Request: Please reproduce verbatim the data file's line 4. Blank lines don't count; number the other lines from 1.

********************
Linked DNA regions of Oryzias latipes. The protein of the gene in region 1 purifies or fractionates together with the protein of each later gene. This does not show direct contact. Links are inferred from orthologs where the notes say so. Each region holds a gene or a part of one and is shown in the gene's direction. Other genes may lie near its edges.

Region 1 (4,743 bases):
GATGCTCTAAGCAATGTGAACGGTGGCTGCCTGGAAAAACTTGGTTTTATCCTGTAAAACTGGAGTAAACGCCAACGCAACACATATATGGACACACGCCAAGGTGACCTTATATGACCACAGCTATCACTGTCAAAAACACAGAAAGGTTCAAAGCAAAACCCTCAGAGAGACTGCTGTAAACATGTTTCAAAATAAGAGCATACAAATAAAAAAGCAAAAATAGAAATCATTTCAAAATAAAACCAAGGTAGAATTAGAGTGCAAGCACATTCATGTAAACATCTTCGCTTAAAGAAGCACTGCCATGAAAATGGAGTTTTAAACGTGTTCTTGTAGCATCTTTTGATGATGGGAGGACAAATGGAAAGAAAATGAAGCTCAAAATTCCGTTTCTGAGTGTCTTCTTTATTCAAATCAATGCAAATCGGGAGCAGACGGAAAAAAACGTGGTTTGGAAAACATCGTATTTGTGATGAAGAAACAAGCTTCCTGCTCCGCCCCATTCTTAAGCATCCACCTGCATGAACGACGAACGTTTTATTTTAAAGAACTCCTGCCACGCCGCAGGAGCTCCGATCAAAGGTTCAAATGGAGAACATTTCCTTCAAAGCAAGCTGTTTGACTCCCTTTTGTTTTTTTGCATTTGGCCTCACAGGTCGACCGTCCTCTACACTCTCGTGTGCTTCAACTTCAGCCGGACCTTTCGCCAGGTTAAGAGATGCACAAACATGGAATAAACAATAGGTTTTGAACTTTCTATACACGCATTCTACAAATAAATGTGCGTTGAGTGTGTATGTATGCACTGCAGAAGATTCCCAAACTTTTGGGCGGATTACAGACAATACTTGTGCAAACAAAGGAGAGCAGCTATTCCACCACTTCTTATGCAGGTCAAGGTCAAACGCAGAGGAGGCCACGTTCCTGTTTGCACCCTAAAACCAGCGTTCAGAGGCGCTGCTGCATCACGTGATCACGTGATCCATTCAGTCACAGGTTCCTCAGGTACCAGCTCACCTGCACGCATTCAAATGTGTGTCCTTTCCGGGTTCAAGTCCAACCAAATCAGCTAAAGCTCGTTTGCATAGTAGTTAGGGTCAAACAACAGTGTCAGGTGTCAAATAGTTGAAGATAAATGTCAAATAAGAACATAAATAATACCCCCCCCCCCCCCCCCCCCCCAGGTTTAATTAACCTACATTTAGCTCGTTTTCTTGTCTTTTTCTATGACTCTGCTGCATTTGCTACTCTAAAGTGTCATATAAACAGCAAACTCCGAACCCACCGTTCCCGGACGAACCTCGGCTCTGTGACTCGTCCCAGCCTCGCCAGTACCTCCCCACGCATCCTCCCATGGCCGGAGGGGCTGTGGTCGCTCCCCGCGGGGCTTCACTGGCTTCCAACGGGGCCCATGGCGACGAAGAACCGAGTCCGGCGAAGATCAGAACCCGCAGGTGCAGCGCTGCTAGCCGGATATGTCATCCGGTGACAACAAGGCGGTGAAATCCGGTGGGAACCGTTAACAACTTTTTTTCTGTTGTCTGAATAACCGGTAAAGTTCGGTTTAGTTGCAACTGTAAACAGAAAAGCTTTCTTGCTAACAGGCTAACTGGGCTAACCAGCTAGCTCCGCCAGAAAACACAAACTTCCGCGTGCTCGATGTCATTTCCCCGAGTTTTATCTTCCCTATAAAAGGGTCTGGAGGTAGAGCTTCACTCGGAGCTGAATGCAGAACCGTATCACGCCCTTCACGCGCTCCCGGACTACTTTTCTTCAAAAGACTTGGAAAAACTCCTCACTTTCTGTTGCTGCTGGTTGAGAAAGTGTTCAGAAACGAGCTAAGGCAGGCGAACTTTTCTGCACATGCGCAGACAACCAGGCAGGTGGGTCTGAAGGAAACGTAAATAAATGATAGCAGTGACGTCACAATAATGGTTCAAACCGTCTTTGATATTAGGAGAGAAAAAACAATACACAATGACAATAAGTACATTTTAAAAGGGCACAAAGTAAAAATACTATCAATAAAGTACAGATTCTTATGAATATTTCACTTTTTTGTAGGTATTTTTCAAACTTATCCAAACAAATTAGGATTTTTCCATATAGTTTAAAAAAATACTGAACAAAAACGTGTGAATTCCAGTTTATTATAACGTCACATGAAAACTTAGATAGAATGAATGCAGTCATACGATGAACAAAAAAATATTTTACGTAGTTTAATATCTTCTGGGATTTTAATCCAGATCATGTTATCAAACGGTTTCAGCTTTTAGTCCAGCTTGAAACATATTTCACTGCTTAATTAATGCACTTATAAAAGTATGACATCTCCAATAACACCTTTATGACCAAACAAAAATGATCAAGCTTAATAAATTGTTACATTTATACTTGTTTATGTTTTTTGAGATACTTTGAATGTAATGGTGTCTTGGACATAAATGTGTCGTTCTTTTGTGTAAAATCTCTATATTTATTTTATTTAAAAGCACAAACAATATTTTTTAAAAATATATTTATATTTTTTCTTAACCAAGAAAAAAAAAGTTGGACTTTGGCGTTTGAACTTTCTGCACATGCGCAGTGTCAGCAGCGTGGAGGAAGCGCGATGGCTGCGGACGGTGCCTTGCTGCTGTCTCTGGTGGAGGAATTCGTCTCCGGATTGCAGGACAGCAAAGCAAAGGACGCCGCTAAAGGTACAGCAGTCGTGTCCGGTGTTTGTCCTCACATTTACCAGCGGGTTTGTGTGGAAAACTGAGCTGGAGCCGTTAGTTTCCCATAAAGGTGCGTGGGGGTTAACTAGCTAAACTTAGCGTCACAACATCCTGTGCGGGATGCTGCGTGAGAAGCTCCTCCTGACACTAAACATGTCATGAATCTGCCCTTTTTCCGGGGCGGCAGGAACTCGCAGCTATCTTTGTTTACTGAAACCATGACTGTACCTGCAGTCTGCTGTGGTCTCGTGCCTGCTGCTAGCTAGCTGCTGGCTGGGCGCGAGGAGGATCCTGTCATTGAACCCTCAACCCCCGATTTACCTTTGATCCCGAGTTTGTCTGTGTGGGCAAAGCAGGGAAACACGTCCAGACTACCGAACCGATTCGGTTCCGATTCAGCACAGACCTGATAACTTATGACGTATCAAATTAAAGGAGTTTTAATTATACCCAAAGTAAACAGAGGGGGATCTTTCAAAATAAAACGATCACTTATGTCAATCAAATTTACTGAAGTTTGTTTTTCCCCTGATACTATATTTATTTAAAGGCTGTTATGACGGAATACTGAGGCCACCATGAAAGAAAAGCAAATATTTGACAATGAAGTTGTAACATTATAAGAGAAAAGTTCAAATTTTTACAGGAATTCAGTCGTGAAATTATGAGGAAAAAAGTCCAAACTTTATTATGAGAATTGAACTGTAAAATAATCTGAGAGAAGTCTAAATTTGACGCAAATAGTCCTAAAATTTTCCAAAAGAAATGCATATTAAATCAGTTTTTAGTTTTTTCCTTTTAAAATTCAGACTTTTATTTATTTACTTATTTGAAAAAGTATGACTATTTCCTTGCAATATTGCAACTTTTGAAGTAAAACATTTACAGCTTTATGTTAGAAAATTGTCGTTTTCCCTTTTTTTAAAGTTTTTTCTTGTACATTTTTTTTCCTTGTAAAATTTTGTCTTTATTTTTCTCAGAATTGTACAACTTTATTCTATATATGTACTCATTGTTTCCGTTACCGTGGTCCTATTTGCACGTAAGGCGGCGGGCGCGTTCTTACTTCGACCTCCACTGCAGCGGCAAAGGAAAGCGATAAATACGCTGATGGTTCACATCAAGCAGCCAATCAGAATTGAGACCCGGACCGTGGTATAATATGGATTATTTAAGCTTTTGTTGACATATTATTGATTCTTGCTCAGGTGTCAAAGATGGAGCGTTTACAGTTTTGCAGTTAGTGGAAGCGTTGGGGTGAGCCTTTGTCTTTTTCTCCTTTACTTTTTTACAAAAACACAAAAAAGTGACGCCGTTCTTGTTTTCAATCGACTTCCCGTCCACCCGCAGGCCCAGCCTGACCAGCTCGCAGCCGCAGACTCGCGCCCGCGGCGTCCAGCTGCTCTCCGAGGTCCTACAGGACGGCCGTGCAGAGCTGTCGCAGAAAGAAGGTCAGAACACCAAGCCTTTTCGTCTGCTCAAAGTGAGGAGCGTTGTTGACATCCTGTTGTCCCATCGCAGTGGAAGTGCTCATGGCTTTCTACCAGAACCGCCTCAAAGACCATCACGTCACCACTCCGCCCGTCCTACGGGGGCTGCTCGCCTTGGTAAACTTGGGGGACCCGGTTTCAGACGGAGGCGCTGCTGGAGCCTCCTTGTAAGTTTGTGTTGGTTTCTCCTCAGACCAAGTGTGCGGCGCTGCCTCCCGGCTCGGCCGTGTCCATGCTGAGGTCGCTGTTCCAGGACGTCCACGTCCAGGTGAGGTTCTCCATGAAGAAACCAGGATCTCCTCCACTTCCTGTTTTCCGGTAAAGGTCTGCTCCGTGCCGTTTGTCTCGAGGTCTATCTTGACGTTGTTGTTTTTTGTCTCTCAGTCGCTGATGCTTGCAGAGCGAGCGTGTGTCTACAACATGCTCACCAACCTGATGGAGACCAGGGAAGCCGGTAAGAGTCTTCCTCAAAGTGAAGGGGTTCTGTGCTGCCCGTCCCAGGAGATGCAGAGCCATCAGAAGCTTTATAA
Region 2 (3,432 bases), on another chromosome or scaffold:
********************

Region 2 (3,432 bases), on another chromosome or scaffold: